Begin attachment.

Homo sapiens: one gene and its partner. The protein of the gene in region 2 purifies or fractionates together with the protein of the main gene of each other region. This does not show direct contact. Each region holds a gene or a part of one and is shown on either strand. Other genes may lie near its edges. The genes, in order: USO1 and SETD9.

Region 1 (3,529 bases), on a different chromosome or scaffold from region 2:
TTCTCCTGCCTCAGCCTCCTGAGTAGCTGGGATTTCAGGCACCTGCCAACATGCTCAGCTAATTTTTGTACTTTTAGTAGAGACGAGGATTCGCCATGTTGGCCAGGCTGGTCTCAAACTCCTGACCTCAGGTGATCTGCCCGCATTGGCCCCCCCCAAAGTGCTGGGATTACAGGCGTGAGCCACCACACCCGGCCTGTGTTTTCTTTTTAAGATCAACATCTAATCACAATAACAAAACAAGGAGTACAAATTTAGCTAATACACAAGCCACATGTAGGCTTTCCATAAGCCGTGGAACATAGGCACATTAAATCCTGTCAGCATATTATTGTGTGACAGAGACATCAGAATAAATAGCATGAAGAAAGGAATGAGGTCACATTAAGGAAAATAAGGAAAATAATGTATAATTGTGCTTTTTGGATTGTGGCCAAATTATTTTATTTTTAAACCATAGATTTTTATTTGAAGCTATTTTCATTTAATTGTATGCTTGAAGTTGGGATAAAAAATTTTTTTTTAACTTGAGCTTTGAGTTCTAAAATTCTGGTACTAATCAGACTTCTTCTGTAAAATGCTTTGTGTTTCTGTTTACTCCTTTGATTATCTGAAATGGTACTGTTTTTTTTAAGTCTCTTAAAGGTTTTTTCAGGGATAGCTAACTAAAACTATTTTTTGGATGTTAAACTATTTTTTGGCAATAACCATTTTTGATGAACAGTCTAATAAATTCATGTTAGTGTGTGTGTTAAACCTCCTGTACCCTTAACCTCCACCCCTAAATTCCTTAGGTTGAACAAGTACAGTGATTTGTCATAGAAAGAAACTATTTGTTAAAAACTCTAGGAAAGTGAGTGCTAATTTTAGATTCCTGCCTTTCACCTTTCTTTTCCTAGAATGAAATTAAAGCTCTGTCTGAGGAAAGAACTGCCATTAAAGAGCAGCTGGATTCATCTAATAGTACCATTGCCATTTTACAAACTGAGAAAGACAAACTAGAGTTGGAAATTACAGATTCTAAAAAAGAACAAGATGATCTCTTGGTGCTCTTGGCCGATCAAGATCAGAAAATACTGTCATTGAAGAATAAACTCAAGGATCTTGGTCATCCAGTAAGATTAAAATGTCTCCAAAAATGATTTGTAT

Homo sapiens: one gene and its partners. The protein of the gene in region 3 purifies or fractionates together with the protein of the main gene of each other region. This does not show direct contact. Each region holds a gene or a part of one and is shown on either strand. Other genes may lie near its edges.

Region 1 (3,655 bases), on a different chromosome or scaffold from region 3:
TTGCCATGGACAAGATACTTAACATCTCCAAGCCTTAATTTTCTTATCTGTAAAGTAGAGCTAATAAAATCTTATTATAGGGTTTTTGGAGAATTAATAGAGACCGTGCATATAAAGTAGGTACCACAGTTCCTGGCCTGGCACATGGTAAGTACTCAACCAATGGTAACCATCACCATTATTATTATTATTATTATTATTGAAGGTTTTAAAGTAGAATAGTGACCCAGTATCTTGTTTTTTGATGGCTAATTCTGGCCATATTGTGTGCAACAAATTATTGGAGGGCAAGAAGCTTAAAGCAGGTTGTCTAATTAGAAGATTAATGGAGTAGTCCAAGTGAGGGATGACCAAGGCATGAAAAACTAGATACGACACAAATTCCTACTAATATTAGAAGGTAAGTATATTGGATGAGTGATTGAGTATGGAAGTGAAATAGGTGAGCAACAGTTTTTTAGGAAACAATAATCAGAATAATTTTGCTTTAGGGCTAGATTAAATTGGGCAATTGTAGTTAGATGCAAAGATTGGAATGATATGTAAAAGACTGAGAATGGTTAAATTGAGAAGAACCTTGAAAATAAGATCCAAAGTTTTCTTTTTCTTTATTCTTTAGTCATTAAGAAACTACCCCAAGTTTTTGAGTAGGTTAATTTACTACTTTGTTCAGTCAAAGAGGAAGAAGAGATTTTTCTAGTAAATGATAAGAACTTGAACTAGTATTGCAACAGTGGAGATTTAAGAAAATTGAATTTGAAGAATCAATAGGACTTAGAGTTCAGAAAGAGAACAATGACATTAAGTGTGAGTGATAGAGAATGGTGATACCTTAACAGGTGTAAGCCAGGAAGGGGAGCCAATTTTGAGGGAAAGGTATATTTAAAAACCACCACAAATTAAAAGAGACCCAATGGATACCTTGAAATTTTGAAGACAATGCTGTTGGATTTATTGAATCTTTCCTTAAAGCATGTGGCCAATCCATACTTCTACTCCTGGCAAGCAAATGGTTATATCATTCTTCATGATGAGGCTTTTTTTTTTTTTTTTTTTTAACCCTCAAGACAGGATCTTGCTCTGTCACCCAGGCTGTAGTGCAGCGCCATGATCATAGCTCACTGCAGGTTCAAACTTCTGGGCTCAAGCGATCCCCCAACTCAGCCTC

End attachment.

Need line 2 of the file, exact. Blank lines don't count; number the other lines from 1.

Region 1 (3,529 bases), on a different chromosome or scaffold from region 2: